Finding Nemo (2003)


Ebert: Rolling Stone:1/2 TV Guide:1/2

Warning, minor plot points revealed!

I don't go see a lot of animated movies at the theatre.  I like watching them but I can usually wait to rent them on DVD.  However, Finding Nemo seemed to become some sort of cultural spectacle this summer so I felt obliged to become part of the it.  Not a day has gone by since it's release 9 weeks ago that I haven't heard it mentioned in some form of media.  A few weeks ago it surpassed the Lion King as the highest grossing animated film in history (over $320 million so far.)  It also knocked my precious Matrix Reloaded into the 2nd place spot for summer box office gross.    

I love the new computer animated films.  I love the super realistic ones like Final Fantasy: The Spirits Within and The Animatrix: Final Flight of the Osiris, and I love the cartoony ones like the two Toy Story movies, A Bugs Life, Ants, Shrek, and Monsters Inc.  I like the multi-level comedy that allows an adult to enjoy the film as much as a kid but for different reasons.  Although I didn't think it was any better than the films I just mentioned, Finding Nemo is a funny movie that's well worth the price of an afternoon matinee ticket.  

After his mother and all of his unhatched brother and sisters are eaten by a barracuda, Nemo is raised by his over-protective father Marlin.  On his first day of school (!) Nemo wanders out into the open water and is immediately captured by a reef diver / dentist from Sydney Australia.  The rest of the film documents Marlin's epic search for his lost son and Nemo's escape attempts from the dentist office aquarium.  Along the way Marlin encounters Dory, a fish with no short term memory, a group of vegetarian sharks who reminded me of that group of Loony Tunes cats that Sylvester joined  to try and break his Tweety Bird eating habit.  He hitches a ride on the back of a surfer-dude sea turtle and both he and Nemo are assisted by a friendly Pelican.  At the dentist office the aquarium fish are lead by Gill who decides Nemo is perfectly suited for his recently imagined escape plan and if Nemo does not succeed he will most certainly be killed by the dentist's horrible little niece.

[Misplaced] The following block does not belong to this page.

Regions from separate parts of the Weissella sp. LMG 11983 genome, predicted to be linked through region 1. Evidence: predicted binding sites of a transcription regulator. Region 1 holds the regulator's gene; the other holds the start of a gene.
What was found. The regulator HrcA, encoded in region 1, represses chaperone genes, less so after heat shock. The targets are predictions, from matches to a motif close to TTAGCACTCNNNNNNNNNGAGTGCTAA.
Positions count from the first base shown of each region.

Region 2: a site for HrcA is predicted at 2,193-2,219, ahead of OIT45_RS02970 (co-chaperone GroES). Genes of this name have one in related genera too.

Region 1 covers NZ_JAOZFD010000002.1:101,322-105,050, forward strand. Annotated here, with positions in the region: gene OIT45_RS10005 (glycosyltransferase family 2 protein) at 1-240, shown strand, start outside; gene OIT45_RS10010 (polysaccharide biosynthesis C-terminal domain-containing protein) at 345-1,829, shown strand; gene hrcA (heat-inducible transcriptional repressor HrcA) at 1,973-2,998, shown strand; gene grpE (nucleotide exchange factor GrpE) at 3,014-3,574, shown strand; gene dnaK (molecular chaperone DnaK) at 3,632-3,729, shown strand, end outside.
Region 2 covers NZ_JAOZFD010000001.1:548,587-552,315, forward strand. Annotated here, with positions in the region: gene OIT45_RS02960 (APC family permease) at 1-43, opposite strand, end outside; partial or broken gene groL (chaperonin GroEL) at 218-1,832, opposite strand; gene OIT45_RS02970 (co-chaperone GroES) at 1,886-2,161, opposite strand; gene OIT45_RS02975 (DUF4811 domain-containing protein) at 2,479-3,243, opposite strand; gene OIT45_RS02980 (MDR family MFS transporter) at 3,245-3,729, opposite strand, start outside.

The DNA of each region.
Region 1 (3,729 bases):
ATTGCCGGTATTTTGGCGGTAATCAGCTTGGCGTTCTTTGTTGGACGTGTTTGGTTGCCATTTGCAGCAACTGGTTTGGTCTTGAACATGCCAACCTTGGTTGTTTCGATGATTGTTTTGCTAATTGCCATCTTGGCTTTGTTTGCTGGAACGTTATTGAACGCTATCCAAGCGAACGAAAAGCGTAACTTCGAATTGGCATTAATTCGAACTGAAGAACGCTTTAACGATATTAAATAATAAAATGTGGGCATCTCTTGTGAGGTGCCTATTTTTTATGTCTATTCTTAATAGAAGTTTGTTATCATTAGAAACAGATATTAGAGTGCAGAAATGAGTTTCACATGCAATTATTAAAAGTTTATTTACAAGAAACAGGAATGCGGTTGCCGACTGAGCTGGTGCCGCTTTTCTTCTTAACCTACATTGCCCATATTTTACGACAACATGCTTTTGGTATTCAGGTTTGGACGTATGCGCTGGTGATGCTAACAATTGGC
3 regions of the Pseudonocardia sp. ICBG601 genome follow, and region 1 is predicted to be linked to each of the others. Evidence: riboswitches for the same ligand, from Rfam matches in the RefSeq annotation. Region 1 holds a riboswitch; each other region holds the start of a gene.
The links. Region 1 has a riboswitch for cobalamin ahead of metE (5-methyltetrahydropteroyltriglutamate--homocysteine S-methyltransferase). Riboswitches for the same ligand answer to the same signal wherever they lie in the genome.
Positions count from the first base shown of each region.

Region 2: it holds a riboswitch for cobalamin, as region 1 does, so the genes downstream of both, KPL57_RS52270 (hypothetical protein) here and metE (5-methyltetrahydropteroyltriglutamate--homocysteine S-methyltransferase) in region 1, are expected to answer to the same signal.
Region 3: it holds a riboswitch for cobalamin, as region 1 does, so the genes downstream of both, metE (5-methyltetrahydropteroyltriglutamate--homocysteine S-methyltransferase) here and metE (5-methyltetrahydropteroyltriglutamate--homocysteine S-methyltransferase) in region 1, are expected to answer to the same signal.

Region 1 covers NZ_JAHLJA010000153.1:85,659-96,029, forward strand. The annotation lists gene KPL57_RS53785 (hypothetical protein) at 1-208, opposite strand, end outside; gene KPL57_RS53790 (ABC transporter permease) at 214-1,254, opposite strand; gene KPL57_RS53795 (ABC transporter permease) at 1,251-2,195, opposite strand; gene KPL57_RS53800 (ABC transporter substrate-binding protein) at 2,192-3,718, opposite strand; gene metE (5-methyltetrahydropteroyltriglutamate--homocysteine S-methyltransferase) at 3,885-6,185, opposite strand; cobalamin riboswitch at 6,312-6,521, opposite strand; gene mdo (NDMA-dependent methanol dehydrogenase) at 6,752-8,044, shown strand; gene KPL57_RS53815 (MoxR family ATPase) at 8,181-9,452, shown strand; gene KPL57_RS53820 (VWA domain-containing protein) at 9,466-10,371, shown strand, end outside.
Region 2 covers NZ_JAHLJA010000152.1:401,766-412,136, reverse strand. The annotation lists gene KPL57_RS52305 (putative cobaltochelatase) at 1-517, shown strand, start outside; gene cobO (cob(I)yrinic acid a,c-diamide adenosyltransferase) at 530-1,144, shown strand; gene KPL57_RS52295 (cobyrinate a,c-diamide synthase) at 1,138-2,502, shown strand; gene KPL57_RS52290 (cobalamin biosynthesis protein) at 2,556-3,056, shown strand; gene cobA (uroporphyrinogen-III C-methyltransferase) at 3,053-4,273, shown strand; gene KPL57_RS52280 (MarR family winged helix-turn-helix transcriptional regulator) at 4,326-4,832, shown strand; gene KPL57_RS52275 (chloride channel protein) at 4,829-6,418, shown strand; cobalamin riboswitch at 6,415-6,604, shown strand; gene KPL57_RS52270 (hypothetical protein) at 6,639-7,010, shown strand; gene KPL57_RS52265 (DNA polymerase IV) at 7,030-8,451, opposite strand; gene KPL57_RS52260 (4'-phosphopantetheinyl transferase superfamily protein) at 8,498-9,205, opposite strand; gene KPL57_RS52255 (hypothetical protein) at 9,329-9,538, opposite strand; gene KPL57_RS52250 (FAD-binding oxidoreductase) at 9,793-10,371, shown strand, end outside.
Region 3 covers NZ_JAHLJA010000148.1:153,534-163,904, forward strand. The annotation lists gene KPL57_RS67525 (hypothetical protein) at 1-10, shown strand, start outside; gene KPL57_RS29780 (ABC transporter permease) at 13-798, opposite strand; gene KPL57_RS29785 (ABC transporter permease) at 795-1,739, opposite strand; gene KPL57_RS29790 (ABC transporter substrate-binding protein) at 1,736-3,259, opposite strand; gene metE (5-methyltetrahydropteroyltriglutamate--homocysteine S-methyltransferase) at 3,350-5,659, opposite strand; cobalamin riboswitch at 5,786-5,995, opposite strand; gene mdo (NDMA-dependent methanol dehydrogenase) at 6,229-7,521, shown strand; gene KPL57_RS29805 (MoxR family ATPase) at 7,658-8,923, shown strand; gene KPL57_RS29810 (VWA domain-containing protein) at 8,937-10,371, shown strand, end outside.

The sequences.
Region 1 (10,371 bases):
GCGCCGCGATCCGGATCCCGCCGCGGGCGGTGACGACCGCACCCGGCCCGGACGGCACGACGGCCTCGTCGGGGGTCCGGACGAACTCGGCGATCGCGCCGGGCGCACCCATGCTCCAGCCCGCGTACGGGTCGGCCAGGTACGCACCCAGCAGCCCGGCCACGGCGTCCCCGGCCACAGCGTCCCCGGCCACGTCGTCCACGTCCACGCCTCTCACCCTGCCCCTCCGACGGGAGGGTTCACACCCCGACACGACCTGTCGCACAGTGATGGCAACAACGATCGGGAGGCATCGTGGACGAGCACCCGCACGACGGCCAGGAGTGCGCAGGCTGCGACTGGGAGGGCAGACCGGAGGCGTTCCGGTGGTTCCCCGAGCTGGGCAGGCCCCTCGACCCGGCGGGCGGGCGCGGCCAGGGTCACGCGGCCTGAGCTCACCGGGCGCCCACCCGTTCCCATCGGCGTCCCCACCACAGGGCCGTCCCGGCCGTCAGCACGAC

There's not much I can say about the special effects since the entire movie is basically one big computer generated image but they (the programmers and designers at Pixar and the other digital animation studios) are really getting good at their craft.  I read that the director of Nemo required many of the artists to log a significant number of dive hours so that they could accurately portray the underwater environment that dominates most of the film.  I'm certain that subsequent viewings of the film will provide even more details that I missed the first time. 

The voice actors all do a really great job and for the people who's voices you recognize the animated characters take on many of their features, gestures, facial expressions and mannerisms.  It only takes a few minutes for you to accept that Albert Brooks is Nemo's clownfish dad Marlin and forgetful Dory the the blue tang is Ellen DeGeneres.  As soon as Gill opens his mouth in the fish tank you know that Nemo is in the protective custody of Willem Dafoe and if you really know your voices you'll realize that the kindly Pelican is Geoffrey Rush. 

Since the movie's been out all summer and most people in America have seen it a couple times already I won't prattle on anymore.  Suffice to say it is a great film that the whole family can and will enjoy.  I loved it and you will too!  Go see Finding Nemo again and again.  Maybe it can break the billion dollar mark by the end of the year!